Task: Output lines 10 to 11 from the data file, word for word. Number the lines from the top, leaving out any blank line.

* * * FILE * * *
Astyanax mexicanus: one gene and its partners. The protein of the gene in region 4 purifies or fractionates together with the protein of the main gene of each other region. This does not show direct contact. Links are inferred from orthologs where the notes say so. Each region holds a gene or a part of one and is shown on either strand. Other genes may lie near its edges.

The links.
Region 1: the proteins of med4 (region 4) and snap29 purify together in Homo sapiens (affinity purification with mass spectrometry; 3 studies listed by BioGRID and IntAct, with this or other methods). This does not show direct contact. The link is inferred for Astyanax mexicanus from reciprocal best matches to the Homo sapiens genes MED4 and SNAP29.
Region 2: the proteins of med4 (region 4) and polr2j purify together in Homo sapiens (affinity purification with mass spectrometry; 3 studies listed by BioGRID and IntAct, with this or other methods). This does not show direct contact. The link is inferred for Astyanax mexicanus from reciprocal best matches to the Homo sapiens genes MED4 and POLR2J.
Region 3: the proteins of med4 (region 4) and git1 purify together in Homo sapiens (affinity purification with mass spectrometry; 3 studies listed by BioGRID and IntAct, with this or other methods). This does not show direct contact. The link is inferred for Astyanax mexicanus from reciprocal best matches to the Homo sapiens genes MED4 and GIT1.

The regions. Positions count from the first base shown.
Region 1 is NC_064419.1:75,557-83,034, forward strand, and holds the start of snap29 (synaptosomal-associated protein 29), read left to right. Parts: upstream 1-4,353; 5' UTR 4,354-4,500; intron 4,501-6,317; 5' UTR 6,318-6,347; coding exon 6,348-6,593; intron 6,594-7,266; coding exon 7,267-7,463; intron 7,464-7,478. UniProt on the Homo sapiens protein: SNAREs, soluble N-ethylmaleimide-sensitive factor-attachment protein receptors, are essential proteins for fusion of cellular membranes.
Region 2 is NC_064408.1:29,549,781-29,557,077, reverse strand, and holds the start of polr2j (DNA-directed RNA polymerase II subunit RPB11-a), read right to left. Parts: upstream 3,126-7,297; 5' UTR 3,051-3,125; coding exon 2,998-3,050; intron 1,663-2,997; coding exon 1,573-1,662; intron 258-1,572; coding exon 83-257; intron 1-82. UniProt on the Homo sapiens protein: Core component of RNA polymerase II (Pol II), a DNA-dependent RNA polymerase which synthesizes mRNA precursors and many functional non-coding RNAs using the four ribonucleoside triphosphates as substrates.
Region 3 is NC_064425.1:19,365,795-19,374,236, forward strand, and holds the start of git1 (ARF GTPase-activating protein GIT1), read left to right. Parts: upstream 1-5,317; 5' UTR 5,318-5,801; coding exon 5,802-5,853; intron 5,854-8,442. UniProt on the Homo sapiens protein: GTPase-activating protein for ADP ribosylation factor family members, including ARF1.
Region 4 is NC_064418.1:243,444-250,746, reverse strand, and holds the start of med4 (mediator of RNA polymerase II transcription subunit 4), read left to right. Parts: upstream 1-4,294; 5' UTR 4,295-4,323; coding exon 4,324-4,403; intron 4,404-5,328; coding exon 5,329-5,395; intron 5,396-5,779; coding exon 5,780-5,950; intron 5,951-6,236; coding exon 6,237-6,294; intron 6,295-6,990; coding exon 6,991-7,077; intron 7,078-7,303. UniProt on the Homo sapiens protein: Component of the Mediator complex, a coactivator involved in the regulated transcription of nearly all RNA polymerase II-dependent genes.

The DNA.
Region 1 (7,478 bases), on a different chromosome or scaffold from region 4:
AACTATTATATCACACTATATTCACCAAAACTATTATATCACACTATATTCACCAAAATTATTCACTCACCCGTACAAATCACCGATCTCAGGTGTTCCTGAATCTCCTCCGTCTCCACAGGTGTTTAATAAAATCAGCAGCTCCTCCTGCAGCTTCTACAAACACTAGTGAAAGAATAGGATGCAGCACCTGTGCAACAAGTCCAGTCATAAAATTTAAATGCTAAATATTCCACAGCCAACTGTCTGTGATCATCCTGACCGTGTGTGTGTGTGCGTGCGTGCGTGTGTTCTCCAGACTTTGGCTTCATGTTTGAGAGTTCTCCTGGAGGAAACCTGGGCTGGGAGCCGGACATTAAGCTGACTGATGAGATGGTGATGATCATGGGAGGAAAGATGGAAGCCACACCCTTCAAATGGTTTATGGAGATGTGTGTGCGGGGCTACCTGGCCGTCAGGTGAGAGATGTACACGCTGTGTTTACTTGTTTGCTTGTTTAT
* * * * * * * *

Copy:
Region 4 is NC_064418.1:243,444-250,746, reverse strand, and holds the start of med4 (mediator of RNA polymerase II transcription subunit 4), read left to right. Parts: upstream 1-4,294; 5' UTR 4,295-4,323; coding exon 4,324-4,403; intron 4,404-5,328; coding exon 5,329-5,395; intron 5,396-5,779; coding exon 5,780-5,950; intron 5,951-6,236; coding exon 6,237-6,294; intron 6,295-6,990; coding exon 6,991-7,077; intron 7,078-7,303. UniProt on the Homo sapiens protein: Component of the Mediator complex, a coactivator involved in the regulated transcription of nearly all RNA polymerase II-dependent genes.

The DNA.